Lidocaine/Phenylephrine Nasal Spray versus Nebulization Prior to Nasoendoscopy: A Randomized Controlled Trial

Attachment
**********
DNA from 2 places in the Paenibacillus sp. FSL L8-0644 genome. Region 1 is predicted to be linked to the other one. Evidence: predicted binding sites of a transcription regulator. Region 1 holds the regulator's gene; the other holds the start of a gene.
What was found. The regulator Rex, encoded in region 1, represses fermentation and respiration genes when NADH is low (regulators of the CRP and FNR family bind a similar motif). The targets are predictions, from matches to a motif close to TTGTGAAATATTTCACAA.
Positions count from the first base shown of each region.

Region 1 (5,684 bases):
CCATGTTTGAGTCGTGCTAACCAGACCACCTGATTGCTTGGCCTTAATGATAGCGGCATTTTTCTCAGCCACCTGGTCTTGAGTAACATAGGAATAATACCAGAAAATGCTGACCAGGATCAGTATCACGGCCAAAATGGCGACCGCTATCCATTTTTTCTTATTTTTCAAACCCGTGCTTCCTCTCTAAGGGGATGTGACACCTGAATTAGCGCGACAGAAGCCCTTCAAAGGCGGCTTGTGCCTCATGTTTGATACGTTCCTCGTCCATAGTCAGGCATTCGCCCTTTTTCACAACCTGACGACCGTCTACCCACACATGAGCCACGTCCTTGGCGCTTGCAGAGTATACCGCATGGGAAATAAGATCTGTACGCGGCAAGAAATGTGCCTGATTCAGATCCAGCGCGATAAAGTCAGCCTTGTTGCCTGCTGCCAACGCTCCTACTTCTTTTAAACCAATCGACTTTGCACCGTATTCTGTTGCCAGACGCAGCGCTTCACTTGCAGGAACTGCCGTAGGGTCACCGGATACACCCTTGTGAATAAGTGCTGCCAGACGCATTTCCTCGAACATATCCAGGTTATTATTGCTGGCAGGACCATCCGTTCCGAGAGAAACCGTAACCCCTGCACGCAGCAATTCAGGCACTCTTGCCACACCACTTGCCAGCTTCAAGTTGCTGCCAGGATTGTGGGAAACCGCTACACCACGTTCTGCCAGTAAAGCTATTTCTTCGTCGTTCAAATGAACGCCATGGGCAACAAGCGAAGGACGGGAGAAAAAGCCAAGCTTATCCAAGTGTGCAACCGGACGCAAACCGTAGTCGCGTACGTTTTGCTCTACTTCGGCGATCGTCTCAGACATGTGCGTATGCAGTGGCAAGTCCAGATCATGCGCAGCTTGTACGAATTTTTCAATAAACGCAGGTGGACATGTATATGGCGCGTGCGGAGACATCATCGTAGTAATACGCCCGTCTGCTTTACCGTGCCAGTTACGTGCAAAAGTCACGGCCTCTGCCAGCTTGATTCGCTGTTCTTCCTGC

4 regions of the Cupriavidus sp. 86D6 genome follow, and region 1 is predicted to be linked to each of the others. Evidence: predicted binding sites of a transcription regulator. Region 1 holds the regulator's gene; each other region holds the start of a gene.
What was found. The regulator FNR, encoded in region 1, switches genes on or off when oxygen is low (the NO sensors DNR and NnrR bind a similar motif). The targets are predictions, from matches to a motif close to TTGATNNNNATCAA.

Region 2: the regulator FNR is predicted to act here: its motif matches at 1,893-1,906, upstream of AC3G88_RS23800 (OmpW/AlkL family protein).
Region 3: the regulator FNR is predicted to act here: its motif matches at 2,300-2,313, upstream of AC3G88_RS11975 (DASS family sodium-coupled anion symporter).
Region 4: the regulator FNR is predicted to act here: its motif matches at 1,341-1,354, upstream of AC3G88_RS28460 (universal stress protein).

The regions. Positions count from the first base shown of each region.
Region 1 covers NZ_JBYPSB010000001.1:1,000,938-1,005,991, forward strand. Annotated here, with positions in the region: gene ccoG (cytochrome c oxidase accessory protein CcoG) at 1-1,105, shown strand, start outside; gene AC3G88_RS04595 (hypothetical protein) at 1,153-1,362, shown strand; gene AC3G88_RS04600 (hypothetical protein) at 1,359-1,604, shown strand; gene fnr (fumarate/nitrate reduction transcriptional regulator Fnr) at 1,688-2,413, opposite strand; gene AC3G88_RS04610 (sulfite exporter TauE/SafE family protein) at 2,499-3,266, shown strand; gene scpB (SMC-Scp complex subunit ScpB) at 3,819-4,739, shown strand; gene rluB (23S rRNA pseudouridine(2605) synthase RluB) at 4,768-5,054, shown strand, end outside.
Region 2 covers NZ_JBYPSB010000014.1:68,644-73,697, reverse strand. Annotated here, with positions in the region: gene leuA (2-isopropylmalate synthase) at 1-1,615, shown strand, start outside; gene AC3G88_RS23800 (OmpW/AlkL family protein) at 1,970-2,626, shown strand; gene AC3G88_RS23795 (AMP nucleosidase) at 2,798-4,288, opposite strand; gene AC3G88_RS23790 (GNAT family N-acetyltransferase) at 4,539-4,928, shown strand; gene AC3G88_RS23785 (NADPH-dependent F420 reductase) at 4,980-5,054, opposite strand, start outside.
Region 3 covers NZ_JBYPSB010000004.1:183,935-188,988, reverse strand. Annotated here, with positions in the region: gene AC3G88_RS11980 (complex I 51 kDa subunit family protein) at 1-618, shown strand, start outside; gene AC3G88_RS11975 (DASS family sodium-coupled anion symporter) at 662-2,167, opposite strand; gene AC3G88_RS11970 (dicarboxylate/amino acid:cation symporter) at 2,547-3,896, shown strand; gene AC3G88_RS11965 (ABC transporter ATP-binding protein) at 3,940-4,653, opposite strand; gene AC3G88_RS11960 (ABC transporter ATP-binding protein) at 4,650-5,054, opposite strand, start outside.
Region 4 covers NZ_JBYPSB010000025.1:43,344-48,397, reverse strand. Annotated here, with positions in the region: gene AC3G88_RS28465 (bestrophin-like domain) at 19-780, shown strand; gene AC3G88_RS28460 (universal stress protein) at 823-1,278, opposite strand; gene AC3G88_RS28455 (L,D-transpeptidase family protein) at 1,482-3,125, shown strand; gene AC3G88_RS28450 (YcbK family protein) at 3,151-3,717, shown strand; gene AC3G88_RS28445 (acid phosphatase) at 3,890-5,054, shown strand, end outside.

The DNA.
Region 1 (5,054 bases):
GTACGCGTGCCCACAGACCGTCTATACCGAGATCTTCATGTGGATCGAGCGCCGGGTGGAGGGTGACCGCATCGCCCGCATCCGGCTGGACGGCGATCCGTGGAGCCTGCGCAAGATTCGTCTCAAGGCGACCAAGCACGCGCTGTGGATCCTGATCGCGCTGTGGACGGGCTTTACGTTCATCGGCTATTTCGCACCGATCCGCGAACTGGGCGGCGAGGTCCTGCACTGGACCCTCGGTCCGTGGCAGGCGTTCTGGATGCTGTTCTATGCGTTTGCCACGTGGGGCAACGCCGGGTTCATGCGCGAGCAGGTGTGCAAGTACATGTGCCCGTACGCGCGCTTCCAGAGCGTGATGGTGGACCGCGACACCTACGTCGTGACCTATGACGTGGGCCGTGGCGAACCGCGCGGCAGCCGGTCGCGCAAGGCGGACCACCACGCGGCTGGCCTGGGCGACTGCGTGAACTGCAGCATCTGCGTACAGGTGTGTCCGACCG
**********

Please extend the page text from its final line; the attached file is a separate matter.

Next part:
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ObjectiveTo objectively compare the nasal decongestion potency of lidocaine/phenylephrine when delivered with a nasal nebulizer and a nasal spray before a rigid nasoendoscopic examination.Study DesignOpen-label randomized controlled trial.SettingMulticenter study.MethodsThis prospective clinical trial involved 106 participants with untreated chronic rhinitis. Fifty-three participants had 400 μL of lidocaine/phenylephrine administered into the right nostril with a nasal nebulizer, while the remaining 53 participants had 400 μL administered with a nasal spray. The control was the left nostril. Nasal resistance at 150-Pa fixed pressure was evaluated with an active anterior rhinomanometry at 5, 10, 15, and 30 minutes postintervention. Pain score was assessed subjectively by applying pressure to the inferior turbinate 30 minutes after intervention.ResultsThere was an overall reduction in nasal resistance of the right nostril when lidocaine/phenylephrine was administered with the nasal nebulizer in comparison with the nasal spray. However, a statistically significant difference in nasal resistance was seen only at 5 minutes (P = .047), 15 minutes (P = .016), and 30 minutes (P = .036). The examining endoscopist further supported the degree of nasal decongestion via subjective assessment of the nasal cavity (P = .001). Pain scores obtained after the intervention showed a significant decrease in pain threshold when the nasal nebulizer was used instead of the nasal spray (P = .040).ConclusionsThis study suggests that the delivery of lidocaine/phenylephrine to the nasal cavity by the nasal nebulizer provides better decongestive and analgesic potency as compared with the delivery by nasal sprays.

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